The foregoing descriptions of specific embodiments of the present invention are presented for purposes of illustration and description. They are not intended to be exhaustive or to limit the invention to the precise forms disclosed, obviously many modifications and variations are possible in view of the above teachings. The embodiments were chosen and described in order to best explain the principles of the invention and its practical applications, to thereby enable others skilled in the art to best utilize the invention and various embodiments with various modifications as are suited to the particular use contemplated. It is intended that the scope of the invention be defined by the following Claims and their equivalents.

Patent Citations
Cited PatentFiling datePublication dateApplicantTitle
US4964124 *Dec 27, 1988Oct 16, 1990World Computer CorporationComputer peripheral tester
US4972470 *Aug 6, 1987Nov 20, 1990Steven FaragoProgrammable connector
US5210855 *Oct 7, 1992May 11, 1993International Business Machines CorporationSystem for computer peripheral bus for allowing hot extraction on insertion without disrupting adjacent devices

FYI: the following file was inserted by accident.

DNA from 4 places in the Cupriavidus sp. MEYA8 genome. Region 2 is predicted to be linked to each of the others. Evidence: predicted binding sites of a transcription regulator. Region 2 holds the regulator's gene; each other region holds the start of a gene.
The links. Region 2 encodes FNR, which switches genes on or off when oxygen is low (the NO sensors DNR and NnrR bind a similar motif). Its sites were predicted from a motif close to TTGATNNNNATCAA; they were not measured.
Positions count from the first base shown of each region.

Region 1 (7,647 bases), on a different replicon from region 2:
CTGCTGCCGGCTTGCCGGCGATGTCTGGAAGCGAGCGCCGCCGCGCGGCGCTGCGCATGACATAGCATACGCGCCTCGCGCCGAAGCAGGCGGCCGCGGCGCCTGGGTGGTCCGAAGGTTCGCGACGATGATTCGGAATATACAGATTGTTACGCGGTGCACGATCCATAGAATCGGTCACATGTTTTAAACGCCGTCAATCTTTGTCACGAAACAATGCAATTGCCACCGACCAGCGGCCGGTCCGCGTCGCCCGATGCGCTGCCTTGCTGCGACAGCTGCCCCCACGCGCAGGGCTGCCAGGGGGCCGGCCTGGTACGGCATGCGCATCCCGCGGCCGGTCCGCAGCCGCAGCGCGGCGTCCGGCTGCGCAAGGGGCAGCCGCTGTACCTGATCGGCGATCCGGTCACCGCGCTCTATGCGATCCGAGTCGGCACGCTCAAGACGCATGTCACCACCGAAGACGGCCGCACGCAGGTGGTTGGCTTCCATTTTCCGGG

US5287531 *Oct 31, 1990Feb 15, 1994Compaq Computer Corp.Daisy-chained serial shift register for determining configuration of removable circuit boards in a computer system
US5317693 *Apr 4, 1991May 31, 1994Digital Equipment CorporationComputer peripheral device network with peripheral address resetting capabilities
US5335329 *Jul 18, 1991Aug 2, 1994Texas Microsystems, Inc.Apparatus for providing DMA functionality to devices located in a bus expansion chassis
US5379382 *Apr 21, 1992Jan 3, 1995Pilkington Micro-Electronics LimitedUni and bi-directional signal transfer modes in peripheral controller and method of operating same
US5386567 *Oct 14, 1992Jan 31, 1995International Business Machines Corp.Hot removable and insertion of attachments on fully initialized computer systems